Friday, November 16, 2012

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Blessed Art Thou…

at the Western Wall with Reb Gutman Locks on Mystical Paths


      What is happening when we say these words? What do they mean? Religious Jews say these words at least one hundred times a day. All blessings that we say begin with, “Blessed Art Thou O’ Lo-rd our G-d…” and then continue with the words appropriate to that specific occasion, such as, before eating, doing certain mitzvahs, praying the standing prayers (amidah) three times a day….

     According to some, when we say these words we are actually giving G-d a blessing. After all, we are saying, “Blessed are You,” so aren’t we are giving G-d a blessing?

     Others say, to think that you are blessing G-d is complete foolishness (or worse). According to this second opinion, the words mean, “You, Hashem, are the source of all blessings... ‘Blessed art Thou’.”

     Which opinion is correct, or is this one of the many times when we say, “Even though the two opinions are saying seemingly opposite things, both are correct”?

     From time to time a Jew may ask another Jew for a blessing. It could be that the Jew who is being asked is in his or her first year of marriage, when Hashem is particularly kind to their wishes. It might be that someone sees a respected teacher, or someone who is doing very good things, and he asks that Jew for a blessing, believing that the merit of that Jew will assure Hashem’s answering his prayers. In some communities this happens quite often.

     There are some Jews, who, when asked for a blessing will say, “I bless you that such and such will happen….” When I hear someone say such a “blessing” I ask the Jew who said it, “Do you really have such great merit that you can give this blessing, and actually make it happen?”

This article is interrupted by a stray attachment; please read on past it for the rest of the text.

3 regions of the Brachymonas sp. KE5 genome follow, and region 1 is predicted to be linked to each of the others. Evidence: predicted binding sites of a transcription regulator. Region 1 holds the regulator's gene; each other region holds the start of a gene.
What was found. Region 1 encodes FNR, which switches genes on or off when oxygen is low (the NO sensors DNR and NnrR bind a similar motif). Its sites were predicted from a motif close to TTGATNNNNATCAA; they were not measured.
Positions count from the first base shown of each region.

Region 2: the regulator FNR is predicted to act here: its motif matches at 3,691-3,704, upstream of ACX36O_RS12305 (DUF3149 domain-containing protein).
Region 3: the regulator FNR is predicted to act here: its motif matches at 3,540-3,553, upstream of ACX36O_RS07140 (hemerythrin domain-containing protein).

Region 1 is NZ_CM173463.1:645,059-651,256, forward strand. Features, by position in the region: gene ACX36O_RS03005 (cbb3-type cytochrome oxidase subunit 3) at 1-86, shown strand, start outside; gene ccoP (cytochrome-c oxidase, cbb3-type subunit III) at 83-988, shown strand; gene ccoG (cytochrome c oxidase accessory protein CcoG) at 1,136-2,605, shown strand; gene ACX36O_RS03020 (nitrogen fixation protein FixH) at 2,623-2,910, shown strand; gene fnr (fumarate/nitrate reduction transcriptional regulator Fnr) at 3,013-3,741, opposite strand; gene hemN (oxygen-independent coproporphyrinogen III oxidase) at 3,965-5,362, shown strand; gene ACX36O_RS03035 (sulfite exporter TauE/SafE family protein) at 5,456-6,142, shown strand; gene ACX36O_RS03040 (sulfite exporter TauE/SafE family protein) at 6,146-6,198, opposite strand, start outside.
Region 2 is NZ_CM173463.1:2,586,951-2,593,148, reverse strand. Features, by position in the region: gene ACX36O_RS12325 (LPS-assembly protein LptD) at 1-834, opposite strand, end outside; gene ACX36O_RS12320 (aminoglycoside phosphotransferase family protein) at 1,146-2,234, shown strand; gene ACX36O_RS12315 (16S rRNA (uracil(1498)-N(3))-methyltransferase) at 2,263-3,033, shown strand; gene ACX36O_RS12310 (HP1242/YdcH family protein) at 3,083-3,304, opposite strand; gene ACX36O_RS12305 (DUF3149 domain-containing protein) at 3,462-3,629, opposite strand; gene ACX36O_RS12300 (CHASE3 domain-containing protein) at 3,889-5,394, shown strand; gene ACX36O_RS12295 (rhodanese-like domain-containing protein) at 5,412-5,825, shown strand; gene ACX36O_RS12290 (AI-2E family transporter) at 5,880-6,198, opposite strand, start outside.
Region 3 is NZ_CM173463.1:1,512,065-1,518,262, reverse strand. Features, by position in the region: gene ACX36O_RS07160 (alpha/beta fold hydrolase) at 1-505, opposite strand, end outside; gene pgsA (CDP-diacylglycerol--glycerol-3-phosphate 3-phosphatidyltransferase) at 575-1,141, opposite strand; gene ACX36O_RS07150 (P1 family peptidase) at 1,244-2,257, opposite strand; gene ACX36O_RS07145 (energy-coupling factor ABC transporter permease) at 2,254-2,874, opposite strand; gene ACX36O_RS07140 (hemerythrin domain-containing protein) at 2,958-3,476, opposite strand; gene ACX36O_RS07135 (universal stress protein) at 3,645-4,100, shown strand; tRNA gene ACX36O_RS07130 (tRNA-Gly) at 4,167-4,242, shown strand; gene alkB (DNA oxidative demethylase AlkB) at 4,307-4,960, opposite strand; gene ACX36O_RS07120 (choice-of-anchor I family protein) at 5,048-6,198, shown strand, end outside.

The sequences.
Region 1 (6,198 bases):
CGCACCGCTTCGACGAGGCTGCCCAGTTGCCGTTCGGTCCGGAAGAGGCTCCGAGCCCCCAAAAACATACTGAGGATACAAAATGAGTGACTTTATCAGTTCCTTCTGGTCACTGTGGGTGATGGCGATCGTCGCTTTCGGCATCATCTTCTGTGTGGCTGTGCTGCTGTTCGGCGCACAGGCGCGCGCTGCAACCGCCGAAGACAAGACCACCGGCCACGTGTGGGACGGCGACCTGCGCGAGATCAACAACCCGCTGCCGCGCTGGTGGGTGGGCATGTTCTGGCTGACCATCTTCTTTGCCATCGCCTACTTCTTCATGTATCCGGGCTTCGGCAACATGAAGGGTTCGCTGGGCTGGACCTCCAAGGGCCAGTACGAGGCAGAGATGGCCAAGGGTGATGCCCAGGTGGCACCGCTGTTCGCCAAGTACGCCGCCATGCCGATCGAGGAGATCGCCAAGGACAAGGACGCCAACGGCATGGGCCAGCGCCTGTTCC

They may answer; the blessing of even the simplest Jew is a very valuable thing.

     And I say to them; that is true when the Jew says the blessings in a way that conforms with G-d’s ways. Next time someone asks you for a blessing try saying it this way, ‘May Hashem give you such and such…,’ and then Hashem will hear your prayer, and please G-d, He will grant you your good wishes for that person.

     G-d is the source of all blessings. When we say a blessing we are recognizing that He is this source, and that everything comes from Him. Recognizing His greatness elevates our consciousness. This is why we make blessings.

     May He, Who is the source of all blessings, be so very kind as to grant you who are reading these words your every request for good. (Say, “Amen”)

1 comment:

  1. My New Hashkafah of Shidduchim :-)

    My new hashkafah of shidduchim is thanking and praising HASHEM always :-)

    Even when my dating experiences are far from pleasant, I realize that HASHEM is guiding my life with His infinite wisdom and abundant love, and exact precision that only He is capable of :-)

    HASHEM always knows what is truly good for me, even when I do not :-)

    Often what I need most is atonement and humility, so G_d gives me those precious things through unpleasant dating experiences :-)

    I now realize that I must always thank HASHEM for ALL of my dating experiences, because even the worst dates are for my eternal benefit, because they provide me with precious atonement and humility :-)

    Tractate Avot teaches that the reward for a good deed is proportionate to its difficulty; by giving me difficult dating experiences, HASHEM is providing me with greater reward for Olam HaBa, in addition to precious atonement and humility :-)

    G_d loves me even more than I love myself, and He would never give me an unpleasant dating experience unless it was for my eternal benefit in both Olam HaZeh and Olam HaBa :-)


    Thank you for all my dating experiences, whether pleasant or unpleasant or mediocre :-)
    You are always guiding me with endless wisdom and love; You always help me and give me everything I need :-)

    I regret all the times I complained;
    instead of complaining, I should have been busy thanking You.


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